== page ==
New managers trying to salvage the affairs of three syndicates under the management of the former Feltrim underwriting agency have found that they traded with other insurance groups that subsequently collapsed, and that the records of the dealings were inadequate.
The report, prepared by Additional Underwriting Agencies (No. 7) - a company formed by the Lloyd's insurance market to act as a caretaker for the troubled Feltrim agency - says that syndicate 847, under Feltrim's management, traded with HS Weavers, the underwriting arm of London United Investments.
In October 1990 Peter Lilley, then Secretary of State for Trade and Industry, appointed inspectors to report on the affairs of London United Investments in the most serious investigation into the activities of an insurance company since the DTI probed the collapse of Vehicle and General, the motor insurance group, in the early 1970s.
The inquiry followed an extensive preliminary review by officials after the department had stopped London United's main insurance subsidiary, Walbrook, from underwriting in March 1990 because of a lack of money to meet insurance claims.
London United was the biggest insurer of US liability risks, providing protection for companies against legal liability claims.
HS Weavers, an agency company and part of London United, passed insurance business across to Walbrook.
Mr Lilley, according to the Trade department when it announced its investigation, asked the inspectors 'to look in particular at the circumstances surrounding the payments of commission on reinsurance contracts relating to the company's underwriting subsidiary HS Weavers (Underwriting) Agencies.'
Separate preliminary inquiries were carried out by the Serious Fraud Office and the City of London Police Fraud Squad into the affairs of London United, but because of pressure of work, the SFO decided to leave full investigation to the trade department.
Tony Berry, a senior underwriter working with Additional Underwriting Agencies (No. 7), has told more than 1,500 Lloyd's underwriting members, who are suffering more than pounds 200m worth of losses through their involvement with Feltrim's syndicates, that he has discovered so-called 'fronting' policies effected by former Feltrim professional underwriters.
Business was passed over by Feltrim's professional underwriters to other insurers in London in return for a payment to the syndicates called an 'over-rider'.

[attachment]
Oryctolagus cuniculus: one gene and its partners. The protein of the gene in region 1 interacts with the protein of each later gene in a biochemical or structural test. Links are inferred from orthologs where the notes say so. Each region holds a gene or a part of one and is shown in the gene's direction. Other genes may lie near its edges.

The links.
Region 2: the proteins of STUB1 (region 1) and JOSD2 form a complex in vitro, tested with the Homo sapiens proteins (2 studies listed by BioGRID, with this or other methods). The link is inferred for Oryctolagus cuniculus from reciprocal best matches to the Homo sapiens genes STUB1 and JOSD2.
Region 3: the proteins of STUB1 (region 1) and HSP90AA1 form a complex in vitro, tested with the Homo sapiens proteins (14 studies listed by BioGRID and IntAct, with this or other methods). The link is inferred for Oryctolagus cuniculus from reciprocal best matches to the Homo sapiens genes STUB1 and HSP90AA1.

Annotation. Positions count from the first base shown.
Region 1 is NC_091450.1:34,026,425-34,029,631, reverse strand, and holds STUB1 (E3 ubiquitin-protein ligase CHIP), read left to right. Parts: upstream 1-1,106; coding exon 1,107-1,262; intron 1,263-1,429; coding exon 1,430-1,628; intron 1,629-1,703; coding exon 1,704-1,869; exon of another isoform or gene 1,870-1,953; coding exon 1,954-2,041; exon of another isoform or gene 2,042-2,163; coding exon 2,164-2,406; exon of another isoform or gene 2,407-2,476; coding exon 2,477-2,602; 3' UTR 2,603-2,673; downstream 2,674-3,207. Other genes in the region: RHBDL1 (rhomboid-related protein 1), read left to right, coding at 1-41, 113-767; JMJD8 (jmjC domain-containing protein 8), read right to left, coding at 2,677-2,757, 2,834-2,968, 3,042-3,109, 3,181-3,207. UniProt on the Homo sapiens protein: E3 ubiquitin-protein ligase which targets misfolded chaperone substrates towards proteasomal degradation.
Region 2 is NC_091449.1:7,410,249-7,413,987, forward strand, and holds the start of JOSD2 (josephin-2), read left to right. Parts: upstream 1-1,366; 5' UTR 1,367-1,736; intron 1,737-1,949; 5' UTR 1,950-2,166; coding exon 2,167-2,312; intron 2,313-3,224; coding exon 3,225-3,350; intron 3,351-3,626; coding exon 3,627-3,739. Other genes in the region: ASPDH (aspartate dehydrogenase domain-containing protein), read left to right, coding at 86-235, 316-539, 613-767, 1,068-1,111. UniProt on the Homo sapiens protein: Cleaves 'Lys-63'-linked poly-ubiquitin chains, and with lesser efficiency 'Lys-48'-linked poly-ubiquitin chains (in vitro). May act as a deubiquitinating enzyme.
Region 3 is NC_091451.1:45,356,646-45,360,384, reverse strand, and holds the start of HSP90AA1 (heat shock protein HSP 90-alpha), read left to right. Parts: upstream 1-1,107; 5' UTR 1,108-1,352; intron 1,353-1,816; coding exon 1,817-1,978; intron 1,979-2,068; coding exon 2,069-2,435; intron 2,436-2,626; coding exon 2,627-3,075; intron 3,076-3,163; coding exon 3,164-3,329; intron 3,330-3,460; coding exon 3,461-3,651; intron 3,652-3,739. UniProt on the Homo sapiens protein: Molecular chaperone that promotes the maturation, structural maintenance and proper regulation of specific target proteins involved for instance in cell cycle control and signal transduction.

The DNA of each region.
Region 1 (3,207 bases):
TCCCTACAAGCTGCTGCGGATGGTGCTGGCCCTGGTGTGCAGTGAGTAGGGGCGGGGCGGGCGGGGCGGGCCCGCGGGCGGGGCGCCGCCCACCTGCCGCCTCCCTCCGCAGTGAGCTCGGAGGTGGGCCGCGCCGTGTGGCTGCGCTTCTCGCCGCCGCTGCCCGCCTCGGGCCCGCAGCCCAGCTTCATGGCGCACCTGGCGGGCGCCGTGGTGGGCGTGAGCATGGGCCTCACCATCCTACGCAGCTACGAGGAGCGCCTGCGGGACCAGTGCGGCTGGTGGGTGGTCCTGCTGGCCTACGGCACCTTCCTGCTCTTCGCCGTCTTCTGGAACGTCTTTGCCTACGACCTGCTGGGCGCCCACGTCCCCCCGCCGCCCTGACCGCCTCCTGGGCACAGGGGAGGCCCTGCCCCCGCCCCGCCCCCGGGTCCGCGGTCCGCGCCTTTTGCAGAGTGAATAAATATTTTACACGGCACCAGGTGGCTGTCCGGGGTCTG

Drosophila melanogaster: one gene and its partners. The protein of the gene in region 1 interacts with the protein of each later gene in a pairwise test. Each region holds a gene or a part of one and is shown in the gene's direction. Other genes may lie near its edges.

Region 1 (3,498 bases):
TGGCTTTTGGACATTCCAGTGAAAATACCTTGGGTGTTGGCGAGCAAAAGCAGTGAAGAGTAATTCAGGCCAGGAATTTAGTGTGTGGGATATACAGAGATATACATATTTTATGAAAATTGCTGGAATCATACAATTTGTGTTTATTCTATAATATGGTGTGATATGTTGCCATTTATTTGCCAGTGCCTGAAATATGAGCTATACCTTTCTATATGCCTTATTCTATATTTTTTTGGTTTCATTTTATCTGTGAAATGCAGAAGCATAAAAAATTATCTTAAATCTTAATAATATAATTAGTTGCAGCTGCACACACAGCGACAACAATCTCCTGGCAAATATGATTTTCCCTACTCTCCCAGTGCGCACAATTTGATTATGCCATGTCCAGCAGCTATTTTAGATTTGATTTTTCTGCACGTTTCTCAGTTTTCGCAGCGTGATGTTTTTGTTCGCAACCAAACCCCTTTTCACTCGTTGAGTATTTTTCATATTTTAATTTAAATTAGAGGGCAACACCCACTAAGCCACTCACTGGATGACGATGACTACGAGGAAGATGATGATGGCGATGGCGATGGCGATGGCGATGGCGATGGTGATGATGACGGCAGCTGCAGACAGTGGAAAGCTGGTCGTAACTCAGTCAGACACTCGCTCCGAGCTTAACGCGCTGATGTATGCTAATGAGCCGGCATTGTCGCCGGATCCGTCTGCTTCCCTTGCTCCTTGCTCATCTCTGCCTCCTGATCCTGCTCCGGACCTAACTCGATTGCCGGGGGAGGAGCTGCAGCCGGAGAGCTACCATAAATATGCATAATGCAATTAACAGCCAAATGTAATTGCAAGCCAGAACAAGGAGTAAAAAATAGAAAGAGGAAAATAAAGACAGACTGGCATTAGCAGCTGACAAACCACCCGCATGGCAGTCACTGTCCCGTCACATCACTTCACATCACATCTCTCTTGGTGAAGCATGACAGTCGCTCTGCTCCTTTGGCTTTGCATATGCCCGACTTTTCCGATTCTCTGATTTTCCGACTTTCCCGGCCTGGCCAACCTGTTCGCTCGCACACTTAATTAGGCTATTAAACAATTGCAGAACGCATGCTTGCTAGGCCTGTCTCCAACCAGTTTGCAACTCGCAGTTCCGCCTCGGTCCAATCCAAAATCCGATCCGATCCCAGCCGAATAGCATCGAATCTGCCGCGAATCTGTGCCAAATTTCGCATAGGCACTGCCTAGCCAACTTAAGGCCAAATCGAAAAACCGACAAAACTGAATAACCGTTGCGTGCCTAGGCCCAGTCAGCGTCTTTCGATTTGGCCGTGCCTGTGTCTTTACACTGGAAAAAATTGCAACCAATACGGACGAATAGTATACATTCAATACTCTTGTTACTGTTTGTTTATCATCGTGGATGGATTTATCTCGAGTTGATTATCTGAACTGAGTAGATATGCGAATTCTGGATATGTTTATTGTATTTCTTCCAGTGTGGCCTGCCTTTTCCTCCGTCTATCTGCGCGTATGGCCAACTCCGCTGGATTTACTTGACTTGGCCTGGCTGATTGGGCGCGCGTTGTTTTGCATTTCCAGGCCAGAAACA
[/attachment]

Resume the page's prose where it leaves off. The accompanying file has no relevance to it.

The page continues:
Mr Berry has said in the report, sent to members earlier this month, that the companies that Feltrim traded with in this way included the failed Chancellor Insurance group, HS Weavers, and the Israel Reinsurance Company.
Mr Berry tells members that he is 'totally unable' to quantify the liabilities and that the problem has been further compounded because 'we find that none of these arrangements are properly recorded on the underwriting screens'.
Mr Berry says that the syndicates' records, including syndicates 540 and 542, leave 'something to be desired. I would always expect an element of human error . . . In Feltrim's case, the human error element is at an unacceptably high level.'
Because of syndicate 847's involvement with London United's underwriting arm, that syndicate 'may suffer losses following the collapse of the Weavers group'. Syndicate 847 is facing bad debts of pounds 3.1m because of non-payment of reinsurance claims by failed insurance companies, while syndicates 540 and 542 have bad debts of pounds 4.57m.
Sir Patrick Neill is carrying out an investigation at the request of Lloyd's into how the losses on the Feltrim syndicates arose. They are among the largest losses to fall on a small group of syndicates in the market.
Sir Patrick's report is expected to be published in September. So far those criticised in the report have been circulated with the relevant extracts for their comments.Reuse content